Category Archives: Collections and Library

Sylvia’s World, Part II

Sylvia’s World was, especially by today’s quick and far moving standards, contained to a fairly small area- mostly her neighborhood and her workplace, peppered in with some trips to the downtown commercial center of Indianapolis. There was no talk of vacations, aside from a quick excursion on the train that would take her overnight to […]

An April Fool’s Day Joke 96 Years Later

Recently I have been reprocessing the collection of Hugh D. Studabaker (1869-1943). Studabaker was a thorough diarist and completed exactly one diary page for every day of his adult life. On particularly eventful days, like the time he and his family attended the World’s Fair in St. Louis, Studabaker simply wrote smaller and filled the […]

Where There is Food, There is a Farmworker

Indiana’s history is deeply rooted in agriculture from family farms to large-scale corporations, the last week of March is National Farmworker Awareness Week, recognizing their contributions and current issues they face. For over 100 years, foreign farmworkers would be a part of Indiana’s agricultural history. From beets to beef cattle, there is more than corn […]

Family Tradition: The Lieber Thanksgiving

Our collection in the William H. Smith Memorial Library contains its fair share of guestbooks and scrapbooks, but I think I have stumbled upon the only holiday-specific hybrid guestbook/scrapbook in the archive! From 1921-1950 the Lieber family of Indianapolis kept a Thanksgiving book that recorded their yearly family dinner. The Lieber family used Thanksgiving as […]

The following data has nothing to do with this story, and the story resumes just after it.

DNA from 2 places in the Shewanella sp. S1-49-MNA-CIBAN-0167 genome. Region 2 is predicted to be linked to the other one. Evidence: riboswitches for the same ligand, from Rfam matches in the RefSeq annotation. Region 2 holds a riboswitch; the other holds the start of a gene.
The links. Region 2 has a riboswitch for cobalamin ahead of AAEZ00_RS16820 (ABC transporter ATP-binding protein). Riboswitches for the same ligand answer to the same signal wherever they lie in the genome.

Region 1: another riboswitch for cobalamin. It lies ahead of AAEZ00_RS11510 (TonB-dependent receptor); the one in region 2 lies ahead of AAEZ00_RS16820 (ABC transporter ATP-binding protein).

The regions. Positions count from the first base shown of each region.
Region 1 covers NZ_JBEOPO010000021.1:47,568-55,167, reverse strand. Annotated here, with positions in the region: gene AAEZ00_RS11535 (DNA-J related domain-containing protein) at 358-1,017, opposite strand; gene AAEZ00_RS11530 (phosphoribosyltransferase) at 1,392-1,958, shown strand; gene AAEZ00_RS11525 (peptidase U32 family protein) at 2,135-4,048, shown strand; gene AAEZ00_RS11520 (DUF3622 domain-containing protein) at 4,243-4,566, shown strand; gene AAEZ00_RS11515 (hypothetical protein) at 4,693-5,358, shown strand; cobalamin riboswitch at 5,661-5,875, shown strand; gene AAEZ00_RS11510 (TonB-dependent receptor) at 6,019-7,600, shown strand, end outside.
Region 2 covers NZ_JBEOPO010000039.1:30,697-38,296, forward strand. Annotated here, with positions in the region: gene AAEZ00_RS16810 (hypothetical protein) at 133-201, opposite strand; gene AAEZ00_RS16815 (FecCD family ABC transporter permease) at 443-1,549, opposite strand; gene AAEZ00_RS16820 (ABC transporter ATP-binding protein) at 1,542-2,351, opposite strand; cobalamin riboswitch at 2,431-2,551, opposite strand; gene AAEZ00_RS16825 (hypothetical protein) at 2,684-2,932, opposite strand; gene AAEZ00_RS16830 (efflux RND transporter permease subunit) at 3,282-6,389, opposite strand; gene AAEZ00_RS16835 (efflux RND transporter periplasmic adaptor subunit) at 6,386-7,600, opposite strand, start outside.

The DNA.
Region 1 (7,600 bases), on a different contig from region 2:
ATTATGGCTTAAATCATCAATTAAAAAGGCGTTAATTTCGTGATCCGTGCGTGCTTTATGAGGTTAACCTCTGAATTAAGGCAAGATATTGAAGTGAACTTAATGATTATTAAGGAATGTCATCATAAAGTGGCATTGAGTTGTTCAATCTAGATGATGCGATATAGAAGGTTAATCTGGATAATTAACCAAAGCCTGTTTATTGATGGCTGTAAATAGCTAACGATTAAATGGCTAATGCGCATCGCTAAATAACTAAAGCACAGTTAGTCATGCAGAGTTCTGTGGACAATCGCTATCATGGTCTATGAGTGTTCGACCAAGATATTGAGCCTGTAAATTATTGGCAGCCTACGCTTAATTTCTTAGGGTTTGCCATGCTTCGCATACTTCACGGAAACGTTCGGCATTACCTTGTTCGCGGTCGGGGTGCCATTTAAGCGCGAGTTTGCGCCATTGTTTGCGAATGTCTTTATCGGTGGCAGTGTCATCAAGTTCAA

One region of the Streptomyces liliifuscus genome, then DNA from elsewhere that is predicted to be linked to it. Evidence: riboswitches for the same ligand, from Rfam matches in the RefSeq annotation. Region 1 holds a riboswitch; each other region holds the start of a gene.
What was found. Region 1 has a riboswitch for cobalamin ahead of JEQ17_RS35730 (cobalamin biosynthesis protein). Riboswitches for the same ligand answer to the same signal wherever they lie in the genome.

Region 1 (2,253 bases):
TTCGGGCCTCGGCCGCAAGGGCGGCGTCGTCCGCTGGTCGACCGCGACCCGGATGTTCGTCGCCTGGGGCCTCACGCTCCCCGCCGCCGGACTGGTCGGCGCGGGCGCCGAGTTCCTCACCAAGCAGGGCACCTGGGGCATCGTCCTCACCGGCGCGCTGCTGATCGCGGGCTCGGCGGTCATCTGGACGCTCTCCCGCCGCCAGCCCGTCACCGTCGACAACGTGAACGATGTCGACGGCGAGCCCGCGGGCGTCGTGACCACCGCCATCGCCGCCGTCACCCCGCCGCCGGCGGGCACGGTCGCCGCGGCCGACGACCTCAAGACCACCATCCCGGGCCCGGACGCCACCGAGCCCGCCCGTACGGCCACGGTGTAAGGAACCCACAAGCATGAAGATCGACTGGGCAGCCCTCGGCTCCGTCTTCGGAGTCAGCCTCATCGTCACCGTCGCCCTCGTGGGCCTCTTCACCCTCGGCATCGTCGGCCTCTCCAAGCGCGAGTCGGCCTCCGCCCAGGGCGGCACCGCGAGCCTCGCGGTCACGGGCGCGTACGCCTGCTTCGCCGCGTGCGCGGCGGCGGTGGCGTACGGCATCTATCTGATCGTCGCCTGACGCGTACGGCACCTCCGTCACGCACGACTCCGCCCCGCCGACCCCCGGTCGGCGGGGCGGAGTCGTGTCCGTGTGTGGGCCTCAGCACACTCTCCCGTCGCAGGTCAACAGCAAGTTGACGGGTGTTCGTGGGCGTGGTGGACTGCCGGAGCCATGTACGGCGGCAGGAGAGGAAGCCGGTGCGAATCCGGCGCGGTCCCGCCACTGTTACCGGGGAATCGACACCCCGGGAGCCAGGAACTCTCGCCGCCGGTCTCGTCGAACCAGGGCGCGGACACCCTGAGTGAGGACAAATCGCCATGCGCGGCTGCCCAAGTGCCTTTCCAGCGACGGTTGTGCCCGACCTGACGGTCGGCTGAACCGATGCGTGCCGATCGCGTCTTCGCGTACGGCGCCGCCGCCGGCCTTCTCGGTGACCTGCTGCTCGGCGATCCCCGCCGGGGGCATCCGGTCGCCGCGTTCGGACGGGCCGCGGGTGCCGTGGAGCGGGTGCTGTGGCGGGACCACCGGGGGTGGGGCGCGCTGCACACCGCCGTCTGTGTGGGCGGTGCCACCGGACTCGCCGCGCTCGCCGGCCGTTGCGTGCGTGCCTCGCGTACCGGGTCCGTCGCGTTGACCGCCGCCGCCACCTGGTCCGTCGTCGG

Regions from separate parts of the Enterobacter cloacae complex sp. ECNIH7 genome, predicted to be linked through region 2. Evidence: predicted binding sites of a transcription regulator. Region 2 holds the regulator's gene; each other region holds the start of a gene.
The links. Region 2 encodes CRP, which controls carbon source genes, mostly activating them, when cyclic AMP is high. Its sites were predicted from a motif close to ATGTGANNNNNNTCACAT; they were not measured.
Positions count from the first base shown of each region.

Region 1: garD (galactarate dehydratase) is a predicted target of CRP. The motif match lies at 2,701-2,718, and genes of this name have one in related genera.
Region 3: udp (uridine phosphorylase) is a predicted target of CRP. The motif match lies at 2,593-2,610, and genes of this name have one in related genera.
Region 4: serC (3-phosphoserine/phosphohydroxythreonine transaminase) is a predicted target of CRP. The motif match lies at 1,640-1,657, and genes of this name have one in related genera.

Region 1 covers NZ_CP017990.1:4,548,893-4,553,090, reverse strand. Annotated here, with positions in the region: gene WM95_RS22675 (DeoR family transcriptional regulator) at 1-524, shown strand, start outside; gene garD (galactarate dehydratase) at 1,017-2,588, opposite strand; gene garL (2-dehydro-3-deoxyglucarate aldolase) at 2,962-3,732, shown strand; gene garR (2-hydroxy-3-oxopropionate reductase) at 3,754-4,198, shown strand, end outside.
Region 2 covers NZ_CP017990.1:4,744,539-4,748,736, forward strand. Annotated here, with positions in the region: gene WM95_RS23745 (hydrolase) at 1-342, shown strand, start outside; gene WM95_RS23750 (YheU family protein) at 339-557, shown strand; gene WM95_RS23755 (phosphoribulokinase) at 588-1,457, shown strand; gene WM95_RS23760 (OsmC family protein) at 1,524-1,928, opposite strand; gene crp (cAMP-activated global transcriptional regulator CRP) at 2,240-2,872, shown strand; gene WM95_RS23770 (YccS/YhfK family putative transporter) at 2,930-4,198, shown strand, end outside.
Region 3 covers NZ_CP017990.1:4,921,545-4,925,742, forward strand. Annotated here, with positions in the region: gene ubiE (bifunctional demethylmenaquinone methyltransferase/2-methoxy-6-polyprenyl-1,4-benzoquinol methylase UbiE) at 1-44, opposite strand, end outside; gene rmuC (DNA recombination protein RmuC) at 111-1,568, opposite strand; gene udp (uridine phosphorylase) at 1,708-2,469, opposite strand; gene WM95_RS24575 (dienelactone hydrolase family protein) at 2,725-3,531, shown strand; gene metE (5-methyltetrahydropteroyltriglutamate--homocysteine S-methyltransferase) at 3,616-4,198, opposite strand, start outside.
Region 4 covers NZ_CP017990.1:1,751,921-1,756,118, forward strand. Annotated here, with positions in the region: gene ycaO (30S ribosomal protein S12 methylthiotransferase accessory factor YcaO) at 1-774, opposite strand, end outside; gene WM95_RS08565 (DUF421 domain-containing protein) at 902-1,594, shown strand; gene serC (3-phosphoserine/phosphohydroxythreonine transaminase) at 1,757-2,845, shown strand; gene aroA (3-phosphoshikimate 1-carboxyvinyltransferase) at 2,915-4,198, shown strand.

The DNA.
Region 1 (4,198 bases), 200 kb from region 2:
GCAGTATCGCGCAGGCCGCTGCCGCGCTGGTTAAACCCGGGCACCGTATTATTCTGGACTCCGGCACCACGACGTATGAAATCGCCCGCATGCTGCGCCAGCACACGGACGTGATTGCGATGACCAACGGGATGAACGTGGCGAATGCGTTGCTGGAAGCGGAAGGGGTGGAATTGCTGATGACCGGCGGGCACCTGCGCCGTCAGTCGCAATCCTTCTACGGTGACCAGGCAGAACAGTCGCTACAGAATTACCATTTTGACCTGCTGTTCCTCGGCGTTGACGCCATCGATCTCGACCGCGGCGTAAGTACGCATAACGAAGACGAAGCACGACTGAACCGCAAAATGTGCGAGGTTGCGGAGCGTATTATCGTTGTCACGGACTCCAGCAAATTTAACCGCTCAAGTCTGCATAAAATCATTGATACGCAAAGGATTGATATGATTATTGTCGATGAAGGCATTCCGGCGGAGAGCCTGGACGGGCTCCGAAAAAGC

Indigenous History in Indiana: Treaties and the Complexity of Language Preservation

November is Indigenous History month. Indigenous communities in present-day Indiana, existed for generations, several times over, before European contact. And they continue to exist today. Early European colonizers and American settlers came west into the Northwest Territory, to occupy land now known as the State of Indiana. Indigenous communities that existed before colonization were the […]

From The Cataloger’s Desk: Return to Rare Book School, Part II

In my last blog post, Return to Rare Book School, Part I, I discussed the “Descriptive Bibliography: The Fundamentals” course I took from David Whitesell, Curator at the Albert and Shirley Small Special Collections Library at the University of Virginia. I also touched on the following elements of a basic bibliographical description: format, collational formula, and statement […]

Collections Corner: Iva Jordan – Women’s Suffrage and Ernie Pyle

Sometimes one encounters an individual who may not be quite front and center in an archival collection, but who may connect a researcher with other places and people across the historical landscape. Iva Jordan could qualify readily as one of those Hoosier personalities. Through her acquaintances, she was positioned within range of two of the […]

Donations — One Year Later

Early last summer, I wrote a blog outlining some of the basics about contributing historical materials to the Indiana Historical Society (Thinking About a Donation to IHS? These Guidelines Will Help). After reflecting on a time unlike any other and marked by a period accentuating the highest number of prospective donor contacts and acquisitions we’ve […]

The Story of a Debonair Grifter, Stew Donnelly

“When we think of cheese, it’s Wisconsin; […] but with grifters, it’s Indiana.” So wrote linguistics professor and con man expert David W. Maurer in his popular 1940 book The Big Con. Among the very best of these criminals with the light touch and cultured manner, Maurer names longtime Indianapolis resident Stewart C. Donnelly, who […]